DEAR AMY: My childhood best friend, "Lynn," died after a long battle with colon cancer. She asked me to spread her ashes in Ireland, off of cliffs that we once visited together on a vacation. She asked me this the last time I saw her, and I was completely stunned, but agreed. She died a couple of days later. That was nine years ago. Lynn never married or had children. We grew up together, attended college together, and she was my maid of honor. Her ashes are safe in an urn in my home, but I just feel so guilty that I did not carry out her final wishes. It's just not realistic for me to go to Ireland. I'm retired, and can't devote that kind of money to a trip. I have no other reason to go back there. My husband suggested that I hire someone in Ireland, and ship the ashes to them to spread. But I don't know anyone there, and would not feel comfortable leaving this to someone else. What do you think I should do?
DEAR HOLDING: In researching your question, I note that there are professional "scattering" services, which you can hire to scatter a person's ashes. An internet search will reveal some options for you to consider. The cost to do this in Europe seems to be about half the cost of a flight and a stay in Ireland.
In the United States, roadscholar.org conducts tours to Ireland. You could contact this company; they might be able to connect you with a local guide in Ireland who would be willing to undertake this important task for you.
You could also try to contact a church in the area where your friend wanted her ashes scattered to see if someone affiliated with the church would be willing to do this, according to your instructions.
In the meantime, you could also scatter portions of your friend's ashes in closer locations that you know were meaningful to her, and where you could think of her when you visited, perhaps off the coast of Cape Cod, where (you might imagine) currents from the Atlantic would carry them toward Ireland.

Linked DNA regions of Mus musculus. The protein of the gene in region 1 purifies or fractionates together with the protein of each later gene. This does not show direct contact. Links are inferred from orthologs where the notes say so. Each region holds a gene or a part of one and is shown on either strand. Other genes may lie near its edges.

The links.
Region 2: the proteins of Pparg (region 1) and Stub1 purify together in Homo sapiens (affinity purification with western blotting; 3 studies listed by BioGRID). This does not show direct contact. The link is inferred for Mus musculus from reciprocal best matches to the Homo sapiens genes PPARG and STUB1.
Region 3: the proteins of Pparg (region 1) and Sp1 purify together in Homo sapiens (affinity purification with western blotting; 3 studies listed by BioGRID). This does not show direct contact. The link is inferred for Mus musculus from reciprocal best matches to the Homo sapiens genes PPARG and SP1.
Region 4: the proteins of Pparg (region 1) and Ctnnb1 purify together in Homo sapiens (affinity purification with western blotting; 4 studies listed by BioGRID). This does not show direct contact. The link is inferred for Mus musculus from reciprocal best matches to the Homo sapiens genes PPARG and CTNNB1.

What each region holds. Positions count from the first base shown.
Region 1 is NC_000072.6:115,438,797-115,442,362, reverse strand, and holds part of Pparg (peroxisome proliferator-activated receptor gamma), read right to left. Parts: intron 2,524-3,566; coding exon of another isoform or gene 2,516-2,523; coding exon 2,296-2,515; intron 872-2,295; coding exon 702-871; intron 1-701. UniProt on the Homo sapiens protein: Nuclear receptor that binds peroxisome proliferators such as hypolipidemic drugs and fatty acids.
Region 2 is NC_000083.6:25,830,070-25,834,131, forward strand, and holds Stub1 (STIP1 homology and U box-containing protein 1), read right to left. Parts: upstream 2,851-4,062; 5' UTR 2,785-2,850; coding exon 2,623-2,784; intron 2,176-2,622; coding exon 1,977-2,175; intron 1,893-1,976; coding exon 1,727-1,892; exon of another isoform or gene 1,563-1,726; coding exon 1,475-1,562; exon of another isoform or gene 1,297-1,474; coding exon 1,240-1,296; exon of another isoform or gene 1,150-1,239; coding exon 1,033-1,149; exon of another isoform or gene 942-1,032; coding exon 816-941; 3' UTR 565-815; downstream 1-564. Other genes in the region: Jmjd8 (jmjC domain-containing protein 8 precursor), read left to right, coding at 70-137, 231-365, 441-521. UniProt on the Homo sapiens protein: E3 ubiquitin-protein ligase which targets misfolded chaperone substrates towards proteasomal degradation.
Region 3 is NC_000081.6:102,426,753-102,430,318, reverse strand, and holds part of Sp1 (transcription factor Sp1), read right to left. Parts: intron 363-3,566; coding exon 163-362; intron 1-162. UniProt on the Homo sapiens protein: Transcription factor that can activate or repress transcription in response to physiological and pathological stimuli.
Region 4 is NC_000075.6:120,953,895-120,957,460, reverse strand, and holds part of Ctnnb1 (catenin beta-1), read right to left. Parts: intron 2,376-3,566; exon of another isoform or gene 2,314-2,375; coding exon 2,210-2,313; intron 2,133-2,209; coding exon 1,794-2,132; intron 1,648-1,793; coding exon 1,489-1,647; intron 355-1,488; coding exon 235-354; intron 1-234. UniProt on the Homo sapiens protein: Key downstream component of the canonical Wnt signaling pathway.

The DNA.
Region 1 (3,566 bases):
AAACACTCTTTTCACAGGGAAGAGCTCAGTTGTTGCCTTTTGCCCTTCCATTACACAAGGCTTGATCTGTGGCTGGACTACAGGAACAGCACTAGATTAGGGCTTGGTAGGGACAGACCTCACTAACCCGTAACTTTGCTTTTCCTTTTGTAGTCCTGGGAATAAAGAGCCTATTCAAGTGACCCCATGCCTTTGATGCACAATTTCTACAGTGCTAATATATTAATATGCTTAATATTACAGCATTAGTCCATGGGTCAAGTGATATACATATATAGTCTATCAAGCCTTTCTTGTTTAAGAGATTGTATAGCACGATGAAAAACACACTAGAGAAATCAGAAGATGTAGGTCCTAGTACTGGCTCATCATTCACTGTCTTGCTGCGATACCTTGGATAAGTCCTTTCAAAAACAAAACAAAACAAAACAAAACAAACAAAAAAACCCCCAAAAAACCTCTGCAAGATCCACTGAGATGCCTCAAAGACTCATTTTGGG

Putting some effort into solving this is better than being paralyzed and feeling guilty. Your effort will clarify your options and help you to make a choice.
DEAR AMY: My 15-year-old niece and I are very close. She recently revealed to me that her mother (my older sister) has been taking her money! I confronted my sister regarding this, and she told me that because my niece is underage and lives in her house, any money she earns or brings into the house belongs to my sister. I was stunned! My sister also revealed to me that she expects her daughter to pay for gas if she is driven to the mall or local amusement park. I feel that whatever money my niece has and makes is hers and hers alone. I also feel asking for a ride to the mall or movies shouldn't require giving her mother gas money (especially when her mother already takes her money)! Am I overstepping my role as an aunt by saying something to my sister about how unfair and completely ridiculous this is? Should a teenager who doesn't drive have to pay a parent for gas?
DEAR UPSET: I agree with you that, depending on the circumstances, a teen should be able to keep the money she receives or earns. Understand that in some cultures and under certain circumstances, children are expected to use their earnings to contribute to the household.
Yes, you should speak with your sister about this, but you cannot realistically expect her to change. You might choose to hold aside some savings to present to your niece once she leaves your sister's household.
DEAR AMY: Your recent response to "Picture Poor" was unhelpful and inadequate. A grandfather generously took two of his granddaughters to Paris and his only request was for them to send him pictures in which he appeared. Your response was to acknowledge the granddaughter was rude to him, but for the grandfather to just be patient and never "mention it again." If I were the mother of those two ungrateful daughters, I would want to know about their behavior. Your advice to handle this with the girls was not appropriate.
DEAR DISAPPOINTED: I gave this grandfather credit for trying to negotiate with the granddaughters about this, but I definitely see your point.